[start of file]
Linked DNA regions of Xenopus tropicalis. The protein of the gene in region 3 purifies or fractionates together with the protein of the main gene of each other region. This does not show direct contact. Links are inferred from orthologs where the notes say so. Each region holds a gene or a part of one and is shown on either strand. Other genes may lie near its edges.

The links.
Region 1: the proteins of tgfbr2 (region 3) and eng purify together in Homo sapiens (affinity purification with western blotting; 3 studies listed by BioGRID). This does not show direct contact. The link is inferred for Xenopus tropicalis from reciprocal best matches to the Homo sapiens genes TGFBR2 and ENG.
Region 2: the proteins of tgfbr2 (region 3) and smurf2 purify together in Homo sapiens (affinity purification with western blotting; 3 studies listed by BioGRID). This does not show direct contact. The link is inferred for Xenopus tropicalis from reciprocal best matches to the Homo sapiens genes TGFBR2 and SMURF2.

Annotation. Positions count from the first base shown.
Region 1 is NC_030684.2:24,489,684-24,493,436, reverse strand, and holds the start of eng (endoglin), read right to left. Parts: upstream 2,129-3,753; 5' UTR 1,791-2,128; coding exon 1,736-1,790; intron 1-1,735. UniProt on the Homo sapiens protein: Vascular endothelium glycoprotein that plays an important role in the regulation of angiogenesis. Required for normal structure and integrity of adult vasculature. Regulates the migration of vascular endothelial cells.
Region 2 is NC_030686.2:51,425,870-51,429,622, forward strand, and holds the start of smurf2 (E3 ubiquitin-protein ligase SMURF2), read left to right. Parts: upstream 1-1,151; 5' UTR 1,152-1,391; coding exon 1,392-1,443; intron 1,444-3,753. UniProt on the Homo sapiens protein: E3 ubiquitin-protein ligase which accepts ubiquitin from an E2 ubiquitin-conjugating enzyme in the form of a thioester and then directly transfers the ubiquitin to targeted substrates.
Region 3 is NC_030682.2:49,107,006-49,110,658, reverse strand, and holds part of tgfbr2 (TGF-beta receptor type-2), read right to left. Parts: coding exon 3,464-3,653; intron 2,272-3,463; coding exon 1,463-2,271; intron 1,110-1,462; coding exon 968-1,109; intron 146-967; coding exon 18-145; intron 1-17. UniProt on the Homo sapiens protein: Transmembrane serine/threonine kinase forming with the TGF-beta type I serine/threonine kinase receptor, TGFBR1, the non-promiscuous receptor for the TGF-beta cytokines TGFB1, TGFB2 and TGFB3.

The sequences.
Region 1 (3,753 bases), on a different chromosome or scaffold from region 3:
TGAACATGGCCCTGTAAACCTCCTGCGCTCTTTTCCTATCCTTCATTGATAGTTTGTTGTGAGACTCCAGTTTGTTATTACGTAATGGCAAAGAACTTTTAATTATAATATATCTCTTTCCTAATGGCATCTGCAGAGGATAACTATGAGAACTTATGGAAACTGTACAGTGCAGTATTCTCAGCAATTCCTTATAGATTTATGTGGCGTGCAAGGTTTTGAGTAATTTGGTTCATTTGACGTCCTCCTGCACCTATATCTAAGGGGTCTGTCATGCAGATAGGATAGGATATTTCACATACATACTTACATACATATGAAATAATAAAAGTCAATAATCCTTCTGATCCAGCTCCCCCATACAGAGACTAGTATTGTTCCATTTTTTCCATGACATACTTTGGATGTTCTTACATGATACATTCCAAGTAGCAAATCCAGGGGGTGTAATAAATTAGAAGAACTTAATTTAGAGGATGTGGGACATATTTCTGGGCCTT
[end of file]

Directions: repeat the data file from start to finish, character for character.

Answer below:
Linked DNA regions of Xenopus tropicalis. The protein of the gene in region 3 purifies or fractionates together with the protein of the main gene of each other region. This does not show direct contact. Links are inferred from orthologs where the notes say so. Each region holds a gene or a part of one and is shown on either strand. Other genes may lie near its edges.

The links.
Region 1: the proteins of tgfbr2 (region 3) and eng purify together in Homo sapiens (affinity purification with western blotting; 3 studies listed by BioGRID). This does not show direct contact. The link is inferred for Xenopus tropicalis from reciprocal best matches to the Homo sapiens genes TGFBR2 and ENG.
Region 2: the proteins of tgfbr2 (region 3) and smurf2 purify together in Homo sapiens (affinity purification with western blotting; 3 studies listed by BioGRID). This does not show direct contact. The link is inferred for Xenopus tropicalis from reciprocal best matches to the Homo sapiens genes TGFBR2 and SMURF2.

Annotation. Positions count from the first base shown.
Region 1 is NC_030684.2:24,489,684-24,493,436, reverse strand, and holds the start of eng (endoglin), read right to left. Parts: upstream 2,129-3,753; 5' UTR 1,791-2,128; coding exon 1,736-1,790; intron 1-1,735. UniProt on the Homo sapiens protein: Vascular endothelium glycoprotein that plays an important role in the regulation of angiogenesis. Required for normal structure and integrity of adult vasculature. Regulates the migration of vascular endothelial cells.
Region 2 is NC_030686.2:51,425,870-51,429,622, forward strand, and holds the start of smurf2 (E3 ubiquitin-protein ligase SMURF2), read left to right. Parts: upstream 1-1,151; 5' UTR 1,152-1,391; coding exon 1,392-1,443; intron 1,444-3,753. UniProt on the Homo sapiens protein: E3 ubiquitin-protein ligase which accepts ubiquitin from an E2 ubiquitin-conjugating enzyme in the form of a thioester and then directly transfers the ubiquitin to targeted substrates.
Region 3 is NC_030682.2:49,107,006-49,110,658, reverse strand, and holds part of tgfbr2 (TGF-beta receptor type-2), read right to left. Parts: coding exon 3,464-3,653; intron 2,272-3,463; coding exon 1,463-2,271; intron 1,110-1,462; coding exon 968-1,109; intron 146-967; coding exon 18-145; intron 1-17. UniProt on the Homo sapiens protein: Transmembrane serine/threonine kinase forming with the TGF-beta type I serine/threonine kinase receptor, TGFBR1, the non-promiscuous receptor for the TGF-beta cytokines TGFB1, TGFB2 and TGFB3.

The sequences.
Region 1 (3,753 bases), on a different chromosome or scaffold from region 3:
TGAACATGGCCCTGTAAACCTCCTGCGCTCTTTTCCTATCCTTCATTGATAGTTTGTTGTGAGACTCCAGTTTGTTATTACGTAATGGCAAAGAACTTTTAATTATAATATATCTCTTTCCTAATGGCATCTGCAGAGGATAACTATGAGAACTTATGGAAACTGTACAGTGCAGTATTCTCAGCAATTCCTTATAGATTTATGTGGCGTGCAAGGTTTTGAGTAATTTGGTTCATTTGACGTCCTCCTGCACCTATATCTAAGGGGTCTGTCATGCAGATAGGATAGGATATTTCACATACATACTTACATACATATGAAATAATAAAAGTCAATAATCCTTCTGATCCAGCTCCCCCATACAGAGACTAGTATTGTTCCATTTTTTCCATGACATACTTTGGATGTTCTTACATGATACATTCCAAGTAGCAAATCCAGGGGGTGTAATAAATTAGAAGAACTTAATTTAGAGGATGTGGGACATATTTCTGGGCCTT